The Secret To Keeping Love Alive

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According to a new book, love doesn't last. YourTango Expert Nancy Landrum begs to differ.

Love doesn't last! Recently, I read an article by Emily Smith in the Atlantic entitled, "There's No Such Thing as Everlasting Love (According to Science)." It was based on a book by psychologist Barbara Fredrickson, Love 2.0: How Our Supreme Emotion Affects Everything We Feel, Think, Do and Become. In it, she argues that love is not a long-lasting emotion that sustains a marriage. Rather, it's what she calls a "micro-moment of positivity resonance." Further, she claims that you can experience these micro-moments of loving connection with any number of people, including strangers. But, a romantic relationship that goes long stretches of time without these moments of close connection eventually ends.

I once had a neighbor who came from across the street and said, "I'm curious. I see couples pull up in front of your house fighting and crying, and a few hours later they get in the car and spend a few minutes hugging and kissing before leaving. What do you do?!" I laughed and told him that I facilitate micro-moments of positivity resonance between partners who have forgotten how to keep themselves in love.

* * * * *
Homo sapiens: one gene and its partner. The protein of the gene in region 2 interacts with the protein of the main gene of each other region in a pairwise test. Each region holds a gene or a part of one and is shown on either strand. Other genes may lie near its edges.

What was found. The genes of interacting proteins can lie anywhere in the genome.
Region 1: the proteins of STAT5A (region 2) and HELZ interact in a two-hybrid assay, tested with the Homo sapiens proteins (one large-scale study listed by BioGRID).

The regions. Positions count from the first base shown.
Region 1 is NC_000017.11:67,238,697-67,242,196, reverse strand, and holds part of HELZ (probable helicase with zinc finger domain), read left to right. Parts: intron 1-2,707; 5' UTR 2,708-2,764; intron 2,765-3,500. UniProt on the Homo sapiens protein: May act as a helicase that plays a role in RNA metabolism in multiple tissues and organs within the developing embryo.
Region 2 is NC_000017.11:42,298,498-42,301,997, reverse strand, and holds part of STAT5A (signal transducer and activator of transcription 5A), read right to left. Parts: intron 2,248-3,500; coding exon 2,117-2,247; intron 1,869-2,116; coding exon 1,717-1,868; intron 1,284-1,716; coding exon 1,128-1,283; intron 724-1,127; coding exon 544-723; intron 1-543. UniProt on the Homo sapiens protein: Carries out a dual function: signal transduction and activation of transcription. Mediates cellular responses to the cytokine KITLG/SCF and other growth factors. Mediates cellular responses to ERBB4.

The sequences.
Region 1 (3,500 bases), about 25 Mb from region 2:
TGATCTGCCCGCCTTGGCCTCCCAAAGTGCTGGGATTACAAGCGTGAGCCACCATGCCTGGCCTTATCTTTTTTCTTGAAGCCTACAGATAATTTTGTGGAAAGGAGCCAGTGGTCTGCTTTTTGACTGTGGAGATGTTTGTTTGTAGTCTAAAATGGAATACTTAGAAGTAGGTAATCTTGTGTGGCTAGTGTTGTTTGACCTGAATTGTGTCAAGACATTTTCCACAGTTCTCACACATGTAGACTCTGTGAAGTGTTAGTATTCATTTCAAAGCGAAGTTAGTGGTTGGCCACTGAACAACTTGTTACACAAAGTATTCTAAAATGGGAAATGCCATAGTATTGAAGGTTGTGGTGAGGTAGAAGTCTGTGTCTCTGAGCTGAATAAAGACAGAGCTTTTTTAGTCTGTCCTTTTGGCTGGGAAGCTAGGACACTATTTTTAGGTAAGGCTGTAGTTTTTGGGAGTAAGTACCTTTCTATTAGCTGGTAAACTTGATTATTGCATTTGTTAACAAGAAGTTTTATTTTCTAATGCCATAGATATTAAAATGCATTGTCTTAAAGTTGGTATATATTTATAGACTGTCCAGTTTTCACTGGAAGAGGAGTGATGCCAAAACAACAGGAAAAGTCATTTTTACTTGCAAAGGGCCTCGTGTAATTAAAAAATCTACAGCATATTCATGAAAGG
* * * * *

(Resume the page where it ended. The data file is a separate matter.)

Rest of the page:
There are many ways to create a loving moment ... a touch, a kiss, helping out with a task, a smile. Another great way that few of us maximize is by listening to the other with the goal of really understanding what they are trying to say. Every communication skills program includes some form of this skill because it dependably works to reduce conflict, prepares hearts for successful resolutions and meets our deep-seated longings to be heard and understood.

There are several layers of listening — ignoring, pretending, attentive, thinking up your rebuttal — but only the highest level will produce a "micro-moment of positivity resonance." That requires setting aside your own agenda and listening with the single intention of trying to understand. So, the next time someone wants to tell you something that appears to be important to them:

1. Stop what you are doing;
2. Face them, looking them in the eyes with a caring, interested expression;
3. Listen carefully, not just to the words, but the emotions behind the words;
4. Stop your inner judge, critic. This isn't about you, right now. It's about understanding the other;
5. In a caring way, repeat back to the other what has been said, including the emotions and perhaps motivations you perceive;
6. Accept correction if you got it wrong and listen some more until they appear to be finished; and
7. Do not spoil this moment of loving connection by criticizing, arguing, or taking this chance to teach a lesson. Keep reading ...

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